Stephen’s ‘perfect 10s’ food experiences are:
- Murray River pink salt
- a home-grown tomato
- freshly opened Pacific oysters
- proper chocolate
- Japanese rice crackers at a Shinkansen Station
- minutes old sashimi carved from your own catch
- fresh lychee
- raw-milk cheeses
- a ripe mango
- lady in pink (apple)
- raw fugu fish
The stories of each experience are entertaining and humorous. The section on the fourth mango might even make you blush!
Emma’s top food experiences are:
- Matt’s bbq on the Weber
- Mum’s roast ham with scolloped potatoes and carrots
- Fondue with secret sauce
- Lamb chops
- Lindt dark chocolate
- Italian pizza with a thin crust
- Tagliatelle with ragu
- Piccata al limone (veal with lemon sauce)
- Chocolate mousse
- Yakitori chicken with perfect steamed rice
Matt’s recommends the following food experiences:
- Bacon butty with HP sauce, pot of Yorkshire tea
- Fish and chips with mushy peas, Fullers ESB
- Italian wood fired oven pizza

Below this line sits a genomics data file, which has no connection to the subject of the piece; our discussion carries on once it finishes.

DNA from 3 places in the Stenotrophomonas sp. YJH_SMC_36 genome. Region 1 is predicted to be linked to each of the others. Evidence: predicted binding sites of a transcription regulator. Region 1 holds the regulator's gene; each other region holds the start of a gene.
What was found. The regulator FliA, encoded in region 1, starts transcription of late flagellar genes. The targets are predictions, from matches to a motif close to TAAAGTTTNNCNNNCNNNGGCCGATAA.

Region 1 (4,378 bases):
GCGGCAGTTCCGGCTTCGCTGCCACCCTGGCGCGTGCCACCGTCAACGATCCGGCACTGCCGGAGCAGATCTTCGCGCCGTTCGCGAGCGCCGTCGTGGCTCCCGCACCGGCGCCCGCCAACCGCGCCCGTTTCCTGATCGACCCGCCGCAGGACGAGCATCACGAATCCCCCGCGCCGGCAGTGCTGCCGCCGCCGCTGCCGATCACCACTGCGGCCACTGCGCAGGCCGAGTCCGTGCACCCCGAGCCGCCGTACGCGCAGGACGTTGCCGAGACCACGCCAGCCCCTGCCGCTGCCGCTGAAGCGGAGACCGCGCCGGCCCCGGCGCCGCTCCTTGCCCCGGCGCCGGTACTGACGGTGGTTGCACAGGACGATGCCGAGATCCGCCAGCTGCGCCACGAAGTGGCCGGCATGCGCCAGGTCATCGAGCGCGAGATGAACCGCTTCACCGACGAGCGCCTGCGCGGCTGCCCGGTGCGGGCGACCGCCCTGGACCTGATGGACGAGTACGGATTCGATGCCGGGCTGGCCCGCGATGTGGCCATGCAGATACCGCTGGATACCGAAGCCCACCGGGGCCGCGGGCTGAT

- Pork goulash with dumplings, Pilsner Urquell
- Beef in stout with dumplings, Guinness extra stout
- Tagliatelle with ragu, Montepulciano D’abruzzo
- Roast lamb, potatoes and Yorkshire pudding, Black Sheep Ale
- Knackwurst in beer, Schneider Weisse German Ale
What do you recommend? Send your top 5 to the Traveller’s Lunchbox who is compiling all the suggestions.
Big M and I went off to Hervey Bay for a few nights. We went mainly to go whale-watching. Our big mistake was choosing a cruise based on the “gourmet lunch”. It was a lovely lunch, but we hardly ate any for fear of the sea-sicknesses! Lots of whales, but make sure you pick a large vessel for your whale-watching experience.
Holidays are always a good excuse for eating out, so we tried a number of the local restaurants.
The first night I had “Lamb shanks and vegetables” – normally nothing to write home [or blog] about, except the waif-thin waitress said “I often have the shanks after work, but I can only manage one!”. I replied that I’d had a some help from Big M. Then she said “Just imagine, in the old days they used to be considered dog food!”